Monday, March 31, 2014

beijing de gushi: day one, part two.

so day one of our beijing adventure continues! it was a good long day packed full of lots of sights, but it also meant our feet were dying & we pushed through our exhaustion. as evidenced by this photo taken during one of our many subway trips (we were prepared to get a driver for the week, & a few people recommended doing so, because we weren't sure how good the subway system would be [& you can get drivers for pretty cheap], buuuut the beijing subway system is really clean, really efficient, & really good! so that worked out well, & we saved some money not having our own drivah, dahhhling):

heading into tiananmen square with all its joys. how do you like our face masks? no worries, we didn't stick out at all - so, so many people wear face masks there! i'm pretty used to wearing face masks, actually - the last month or so of my mission, i started getting really sick from car exhaust fumes (i guess that's what a year & a half of biking down crowded city streets will get you?) so i started wearing a face mask while i biked. i had two: a neon green sparkly one, & an ivory one with tiny black hippopotami. they were delightful, & i'm pretty sure the hippo one is still in a box somewhere in the garage at my parent's house :) 

just some statue cheeriness in front of a bare-bones building at tiananmen square. tiananmen square is actually pretty bare - a wide, wide space surrounded by these similar warm & inviting soviet-era facades:

ah, that gaze of chairman mao. he's like george washington on the dollar bill - no matter where you stand, he's always watching you! haha:

me & mao, mao & me:

ben & mao, mao & ben (ben got really good at that mask face chin-tuck):

check out all the guards standing 'round!:

after passing through a hallway under the photo of the chairman, you walk through that tunnel behind ben's head:

keepin' us safe:

quick side note: i was loving this guy's pants SO MUCH:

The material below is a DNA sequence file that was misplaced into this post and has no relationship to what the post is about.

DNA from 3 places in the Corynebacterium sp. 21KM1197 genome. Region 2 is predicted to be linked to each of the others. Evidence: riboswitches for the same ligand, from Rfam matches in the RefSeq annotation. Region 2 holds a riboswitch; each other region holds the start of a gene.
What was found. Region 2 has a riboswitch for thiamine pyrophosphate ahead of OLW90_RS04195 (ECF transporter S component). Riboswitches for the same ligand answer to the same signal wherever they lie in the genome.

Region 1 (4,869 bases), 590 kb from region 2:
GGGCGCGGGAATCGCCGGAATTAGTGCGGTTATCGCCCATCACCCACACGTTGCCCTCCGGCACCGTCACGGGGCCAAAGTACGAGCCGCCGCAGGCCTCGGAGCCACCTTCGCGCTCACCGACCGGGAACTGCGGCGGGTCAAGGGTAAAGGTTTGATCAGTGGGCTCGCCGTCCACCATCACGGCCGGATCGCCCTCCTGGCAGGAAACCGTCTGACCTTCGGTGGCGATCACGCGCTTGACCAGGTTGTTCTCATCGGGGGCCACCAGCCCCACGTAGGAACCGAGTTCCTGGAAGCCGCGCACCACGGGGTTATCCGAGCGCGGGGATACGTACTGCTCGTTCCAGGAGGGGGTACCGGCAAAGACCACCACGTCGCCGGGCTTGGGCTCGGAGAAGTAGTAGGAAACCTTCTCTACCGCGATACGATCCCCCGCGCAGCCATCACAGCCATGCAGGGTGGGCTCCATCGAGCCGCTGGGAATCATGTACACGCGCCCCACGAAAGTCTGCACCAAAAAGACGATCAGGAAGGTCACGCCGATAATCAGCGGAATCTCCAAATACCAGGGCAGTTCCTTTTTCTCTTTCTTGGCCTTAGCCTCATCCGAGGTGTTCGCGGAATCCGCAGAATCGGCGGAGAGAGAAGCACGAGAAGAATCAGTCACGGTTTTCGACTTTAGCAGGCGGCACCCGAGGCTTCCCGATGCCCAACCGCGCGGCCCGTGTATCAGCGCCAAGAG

something cool about beijing is that there are the high-risers & the neon lights, the olympic stadiums & others, but tucked in the streets between the tall buildings are little neighborhoods & alleyways called hutong. that's where you get a really great feel for the spirit of the people of beijing, & where i felt like beijing most echoed my beloved taiwan. 

down a street of the hutong:

we climbed the steep, steep stairs of the drum & bell towers. back in the olden days they would ring the large city bell to help people keep time. our guide said something like they would ring the bell 108 times an hour every day?! can you imagine that happening at, like, 3 am? haha. here we are climbing the bell tower, & the stairs were so steep. this picture does not even do it justice, but it was actually really scary climbing them - going up, i was afraid i'd fall backward & tumble down at any moment, & going down, i was worried i would stumble, fall forward, & just fall all the way down. so for how rare it is for one to feel afraid while climbing, maybe that'll give you a give idea of how steep these stairs were...?

the view from the bell tower. the bell & drum towers used to be the highest points of the city!:

this guy:

here's a cool fact: the bells & drums were used as timekeepers in beijing until 1924! you can see that red rod above my head - so chinese bells are different in that they would be ring by striking from the outside, as opposed to bells that have that little dinger inside of them:

we appreciated this incredibly helpful sign that told us where the stairs were. haha:

the steep stairs of the bell tower:

having a rest at the top of the drum tower & munching on these loves while waiting for the scheduled drum performance:

said drum performance (that higher middle one was loud. makes sense since the purpose of these guys was to be heard all over the city):

this is one of the drums that has been preserved for several hundred years: 

outside deck of the drum tower:

the view from the towers was amazing. here is a view of one of the city-within-a-city hutong:

in terms of city layout, the forbidden city is kind of the center from which a lot of the roads and landmarks stem. so like all one axis you'll find the forbidden city, the drum tower, the bell tower, & more. while we didn't see the forbidden city from the towers, this picture kind of gives an idea of how all the roads line up in straight lines:


while in the ("a"? i'm actually still not sure of which word to use, because you could pluralize "hutong" to "hutongs," i suppose, but that's not exactly how the chinese language works, but i'm not sure how western-ized/english-ized they're made the word "hutong" i'm not sure) hutong:

are you getting a feeling for the hazy, muggy weather from these photos?:

as seen on the streets:

haha this photo is great. i had ben walk out to the bridge over the water, & you can see a fellow "waiguoren" (foreigner) in the background observing the strangeness:

spotted on a bridge:

spotted in front of a door:

spotted down a road:

okay! that concludes our day one. we grabbed peking duck & chicken that night at a place near our hotel, so with that in mind, i leave you with this image of THE CHICKEN HEAD FOUND IN OUR DISH:

sweet dreams tonight! :/



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